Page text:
Hangtown, the first dry diggings

Panning for gold

Jared Sheldon and William Daylor worked a 20,000-acre land grant near Deer Creek Slough and the Consumnes River together. When they heard the incredible stories of the gold discoveries nearby they set out with a neighbor, Perry McCoon, and a number of Indian workers. At first they mined along Weber Creek but after one of their men reported seeing gold along a small steam not far away, they moved their operation.

When Colonel Mason visited July 7, 1848 he saw men working both the steam bed and the ravines that ran into it. From one of these gullies $17,000 worth of gold had been mined in a week. $12,000 had been taken out of another and Mason reported that there were more yet to be mined.

Miners in the Sierras, photo Ad Meskens

That summer this became the hottest spot in the gold country. But, because the ravines carried no water, the ore had to be carried to the stream in order to pan the gold and the area became known as the Old Dry Diggin’s. Men would often work with only a knife and a crowbar, prying nuggets from fissures in the exposed rock. At first miners found 10 to 20 ounces of gold a day—quite a sum at $16 an ounce. But as more men came, and the summer drought dried the stream, the daily take averaged less than four ounces.

Old Hangtown

By winter a city of tents, shacks, and  50 log cabins had been built near the stream. Stores saloons, and restaurants soon followed, but as more men arrived the robberies and murders grew. Criminals were dealt with quickly, and the Old Dry Diggin’s earned the name of Hangtown.  Today we know it as Placerville.






  1. Susan Marlow says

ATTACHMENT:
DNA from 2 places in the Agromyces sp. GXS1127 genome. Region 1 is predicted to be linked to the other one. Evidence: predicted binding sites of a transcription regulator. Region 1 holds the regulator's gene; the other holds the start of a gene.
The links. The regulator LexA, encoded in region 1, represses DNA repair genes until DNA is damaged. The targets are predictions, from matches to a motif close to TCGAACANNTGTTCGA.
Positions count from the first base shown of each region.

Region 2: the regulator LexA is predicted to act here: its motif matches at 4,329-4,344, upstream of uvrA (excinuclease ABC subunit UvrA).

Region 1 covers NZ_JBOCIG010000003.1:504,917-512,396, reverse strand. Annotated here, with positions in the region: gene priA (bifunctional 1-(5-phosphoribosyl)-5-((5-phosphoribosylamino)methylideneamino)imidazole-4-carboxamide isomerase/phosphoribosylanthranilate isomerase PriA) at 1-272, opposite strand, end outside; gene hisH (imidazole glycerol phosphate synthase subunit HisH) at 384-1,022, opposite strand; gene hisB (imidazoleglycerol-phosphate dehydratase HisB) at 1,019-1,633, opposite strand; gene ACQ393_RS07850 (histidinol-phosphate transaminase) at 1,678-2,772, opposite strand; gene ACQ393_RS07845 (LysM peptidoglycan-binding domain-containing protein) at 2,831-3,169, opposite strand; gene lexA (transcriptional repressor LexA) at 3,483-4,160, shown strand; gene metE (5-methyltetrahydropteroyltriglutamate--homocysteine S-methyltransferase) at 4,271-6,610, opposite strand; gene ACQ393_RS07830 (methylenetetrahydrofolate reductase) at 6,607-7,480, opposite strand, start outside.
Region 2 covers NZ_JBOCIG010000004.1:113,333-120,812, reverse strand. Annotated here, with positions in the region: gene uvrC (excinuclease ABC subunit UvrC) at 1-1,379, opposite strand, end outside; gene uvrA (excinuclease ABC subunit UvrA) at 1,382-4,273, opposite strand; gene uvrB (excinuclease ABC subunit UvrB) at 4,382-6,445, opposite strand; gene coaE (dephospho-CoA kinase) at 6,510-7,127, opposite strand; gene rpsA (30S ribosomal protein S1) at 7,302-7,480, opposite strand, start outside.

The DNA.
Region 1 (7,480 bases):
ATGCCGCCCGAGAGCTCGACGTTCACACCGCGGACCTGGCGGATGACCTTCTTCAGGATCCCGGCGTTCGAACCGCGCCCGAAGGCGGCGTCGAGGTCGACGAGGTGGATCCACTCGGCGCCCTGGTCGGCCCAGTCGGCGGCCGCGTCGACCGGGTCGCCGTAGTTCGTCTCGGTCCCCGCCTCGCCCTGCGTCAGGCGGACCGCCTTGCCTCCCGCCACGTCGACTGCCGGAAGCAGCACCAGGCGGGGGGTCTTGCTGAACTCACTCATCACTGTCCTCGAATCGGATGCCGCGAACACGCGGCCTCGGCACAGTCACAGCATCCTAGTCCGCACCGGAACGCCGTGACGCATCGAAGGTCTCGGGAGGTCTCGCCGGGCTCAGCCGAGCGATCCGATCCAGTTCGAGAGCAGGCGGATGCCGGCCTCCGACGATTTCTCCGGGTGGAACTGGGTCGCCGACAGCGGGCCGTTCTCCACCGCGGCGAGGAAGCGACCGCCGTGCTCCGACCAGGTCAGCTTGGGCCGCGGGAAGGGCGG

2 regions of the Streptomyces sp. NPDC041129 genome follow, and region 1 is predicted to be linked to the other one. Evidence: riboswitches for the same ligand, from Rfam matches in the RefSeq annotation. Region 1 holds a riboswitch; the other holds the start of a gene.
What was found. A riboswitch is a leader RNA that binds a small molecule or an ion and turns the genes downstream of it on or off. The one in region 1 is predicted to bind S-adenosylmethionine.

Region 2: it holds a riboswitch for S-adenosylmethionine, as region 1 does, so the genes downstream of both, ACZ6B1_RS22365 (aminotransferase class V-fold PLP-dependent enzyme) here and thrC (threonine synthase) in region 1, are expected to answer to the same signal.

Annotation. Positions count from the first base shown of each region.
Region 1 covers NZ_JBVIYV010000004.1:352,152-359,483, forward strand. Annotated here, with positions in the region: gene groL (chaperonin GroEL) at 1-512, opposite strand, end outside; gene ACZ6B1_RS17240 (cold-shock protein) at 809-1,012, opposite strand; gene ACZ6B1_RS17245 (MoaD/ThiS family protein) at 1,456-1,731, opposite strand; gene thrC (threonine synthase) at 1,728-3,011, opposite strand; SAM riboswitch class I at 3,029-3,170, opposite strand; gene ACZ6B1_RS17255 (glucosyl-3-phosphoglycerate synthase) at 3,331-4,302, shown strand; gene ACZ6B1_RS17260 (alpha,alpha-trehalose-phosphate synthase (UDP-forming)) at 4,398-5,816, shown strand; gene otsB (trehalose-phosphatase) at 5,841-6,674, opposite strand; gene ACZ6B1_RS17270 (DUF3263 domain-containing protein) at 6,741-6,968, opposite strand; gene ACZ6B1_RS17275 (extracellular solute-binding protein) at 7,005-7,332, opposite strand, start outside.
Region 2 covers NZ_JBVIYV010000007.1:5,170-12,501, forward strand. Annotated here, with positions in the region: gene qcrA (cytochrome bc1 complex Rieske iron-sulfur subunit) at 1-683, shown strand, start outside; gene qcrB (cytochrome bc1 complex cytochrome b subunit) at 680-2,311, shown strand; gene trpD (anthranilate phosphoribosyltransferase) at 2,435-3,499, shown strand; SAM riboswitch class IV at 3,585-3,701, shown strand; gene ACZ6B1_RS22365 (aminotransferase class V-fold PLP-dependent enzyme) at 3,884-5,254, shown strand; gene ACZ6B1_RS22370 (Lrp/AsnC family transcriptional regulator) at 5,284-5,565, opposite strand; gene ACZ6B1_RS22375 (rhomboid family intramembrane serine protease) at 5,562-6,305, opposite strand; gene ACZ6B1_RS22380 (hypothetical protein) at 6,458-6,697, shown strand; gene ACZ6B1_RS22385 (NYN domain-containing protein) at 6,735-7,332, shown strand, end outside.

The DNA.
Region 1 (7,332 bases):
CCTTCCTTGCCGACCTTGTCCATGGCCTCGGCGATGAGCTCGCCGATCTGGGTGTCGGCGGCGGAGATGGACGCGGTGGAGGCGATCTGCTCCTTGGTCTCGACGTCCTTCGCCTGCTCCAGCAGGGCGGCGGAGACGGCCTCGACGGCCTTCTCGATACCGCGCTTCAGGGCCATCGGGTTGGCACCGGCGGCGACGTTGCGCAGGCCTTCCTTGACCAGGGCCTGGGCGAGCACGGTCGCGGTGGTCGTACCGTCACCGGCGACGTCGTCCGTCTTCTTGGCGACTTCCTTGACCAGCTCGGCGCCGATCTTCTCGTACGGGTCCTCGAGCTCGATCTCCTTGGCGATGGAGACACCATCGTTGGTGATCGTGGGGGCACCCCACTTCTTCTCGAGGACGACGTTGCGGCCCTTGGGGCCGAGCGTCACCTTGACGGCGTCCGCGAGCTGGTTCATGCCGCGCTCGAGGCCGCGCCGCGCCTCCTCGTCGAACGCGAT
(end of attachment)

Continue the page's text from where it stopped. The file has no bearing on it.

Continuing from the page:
You have a nice website! I have a question about the photograph of old Hangtown. Is this photo in the public domain? If not, do you know how I can go about getting permission to use the photo? (I actually took a photo of this picture, which hangs in the Placerville Historical Museum). Do you suppose the historian there would know about permissions? Thanks!

  2. Nice one. Most of the folks who made money in CC were the investors. That of course became a point of contention of the Labor Strikes. (Simple version)

    • The glory of the California gold rush was that there was so much easy to find and easy to mine placer gold spread over such a large area – roughly a 100 mile wide belt in the Sierra foothills that extended from Mt. Shasta in the north to Mt. Whitney in the south. The first men in almost any place in that belt could not help but get rich. After the easy gold was gone things changed and within 5 years it took a major investment to find the underground gold.

      • Thanks for the update. So fascinating. Seems the story of the hunt for gold is in my blood.

        • There must have been a lot of gold around Hangtown. There are stories of men digging a grave and hitting gold. The poor soul who was to occupy the grave had to wait. Coloma, where the gold was first found was the first boom town in California. Hangtown was the second. Coloma is a ghost town today.

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